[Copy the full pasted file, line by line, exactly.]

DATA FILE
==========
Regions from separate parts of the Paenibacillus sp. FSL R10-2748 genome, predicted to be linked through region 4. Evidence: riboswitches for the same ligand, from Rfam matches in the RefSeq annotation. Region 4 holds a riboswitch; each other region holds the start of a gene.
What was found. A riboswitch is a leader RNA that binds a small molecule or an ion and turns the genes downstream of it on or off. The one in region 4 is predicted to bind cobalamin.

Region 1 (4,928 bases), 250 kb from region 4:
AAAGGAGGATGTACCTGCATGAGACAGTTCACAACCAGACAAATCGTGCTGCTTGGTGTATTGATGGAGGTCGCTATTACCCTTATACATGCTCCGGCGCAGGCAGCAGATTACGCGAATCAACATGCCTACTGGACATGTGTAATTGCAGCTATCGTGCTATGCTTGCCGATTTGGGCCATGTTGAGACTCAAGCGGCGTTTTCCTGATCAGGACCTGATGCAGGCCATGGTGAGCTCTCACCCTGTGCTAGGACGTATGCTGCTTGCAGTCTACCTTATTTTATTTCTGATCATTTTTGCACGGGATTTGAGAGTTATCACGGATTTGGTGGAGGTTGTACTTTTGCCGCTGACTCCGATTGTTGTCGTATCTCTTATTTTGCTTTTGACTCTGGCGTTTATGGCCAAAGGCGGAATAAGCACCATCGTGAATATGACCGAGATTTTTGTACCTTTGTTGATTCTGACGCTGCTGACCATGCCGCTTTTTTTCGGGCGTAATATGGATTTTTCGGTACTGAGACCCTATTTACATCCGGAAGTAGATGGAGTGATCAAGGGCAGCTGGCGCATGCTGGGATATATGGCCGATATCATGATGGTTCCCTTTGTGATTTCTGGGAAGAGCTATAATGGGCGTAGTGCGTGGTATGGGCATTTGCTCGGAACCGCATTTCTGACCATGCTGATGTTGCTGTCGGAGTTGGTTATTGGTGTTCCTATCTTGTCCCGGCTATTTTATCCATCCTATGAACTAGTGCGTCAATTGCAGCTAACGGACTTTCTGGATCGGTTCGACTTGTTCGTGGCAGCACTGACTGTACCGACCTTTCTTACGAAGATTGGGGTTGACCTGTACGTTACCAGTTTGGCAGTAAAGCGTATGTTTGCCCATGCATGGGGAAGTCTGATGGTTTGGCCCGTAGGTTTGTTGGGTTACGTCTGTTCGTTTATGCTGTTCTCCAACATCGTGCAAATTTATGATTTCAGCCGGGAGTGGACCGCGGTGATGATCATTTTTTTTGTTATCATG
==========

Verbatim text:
Regions from separate parts of the Paenibacillus sp. FSL R10-2748 genome, predicted to be linked through region 4. Evidence: riboswitches for the same ligand, from Rfam matches in the RefSeq annotation. Region 4 holds a riboswitch; each other region holds the start of a gene.
What was found. A riboswitch is a leader RNA that binds a small molecule or an ion and turns the genes downstream of it on or off. The one in region 4 is predicted to bind cobalamin.

Region 1 (4,928 bases), 250 kb from region 4:
AAAGGAGGATGTACCTGCATGAGACAGTTCACAACCAGACAAATCGTGCTGCTTGGTGTATTGATGGAGGTCGCTATTACCCTTATACATGCTCCGGCGCAGGCAGCAGATTACGCGAATCAACATGCCTACTGGACATGTGTAATTGCAGCTATCGTGCTATGCTTGCCGATTTGGGCCATGTTGAGACTCAAGCGGCGTTTTCCTGATCAGGACCTGATGCAGGCCATGGTGAGCTCTCACCCTGTGCTAGGACGTATGCTGCTTGCAGTCTACCTTATTTTATTTCTGATCATTTTTGCACGGGATTTGAGAGTTATCACGGATTTGGTGGAGGTTGTACTTTTGCCGCTGACTCCGATTGTTGTCGTATCTCTTATTTTGCTTTTGACTCTGGCGTTTATGGCCAAAGGCGGAATAAGCACCATCGTGAATATGACCGAGATTTTTGTACCTTTGTTGATTCTGACGCTGCTGACCATGCCGCTTTTTTTCGGGCGTAATATGGATTTTTCGGTACTGAGACCCTATTTACATCCGGAAGTAGATGGAGTGATCAAGGGCAGCTGGCGCATGCTGGGATATATGGCCGATATCATGATGGTTCCCTTTGTGATTTCTGGGAAGAGCTATAATGGGCGTAGTGCGTGGTATGGGCATTTGCTCGGAACCGCATTTCTGACCATGCTGATGTTGCTGTCGGAGTTGGTTATTGGTGTTCCTATCTTGTCCCGGCTATTTTATCCATCCTATGAACTAGTGCGTCAATTGCAGCTAACGGACTTTCTGGATCGGTTCGACTTGTTCGTGGCAGCACTGACTGTACCGACCTTTCTTACGAAGATTGGGGTTGACCTGTACGTTACCAGTTTGGCAGTAAAGCGTATGTTTGCCCATGCATGGGGAAGTCTGATGGTTTGGCCCGTAGGTTTGTTGGGTTACGTCTGTTCGTTTATGCTGTTCTCCAACATCGTGCAAATTTATGATTTCAGCCGGGAGTGGACCGCGGTGATGATCATTTTTTTTGTTATCATG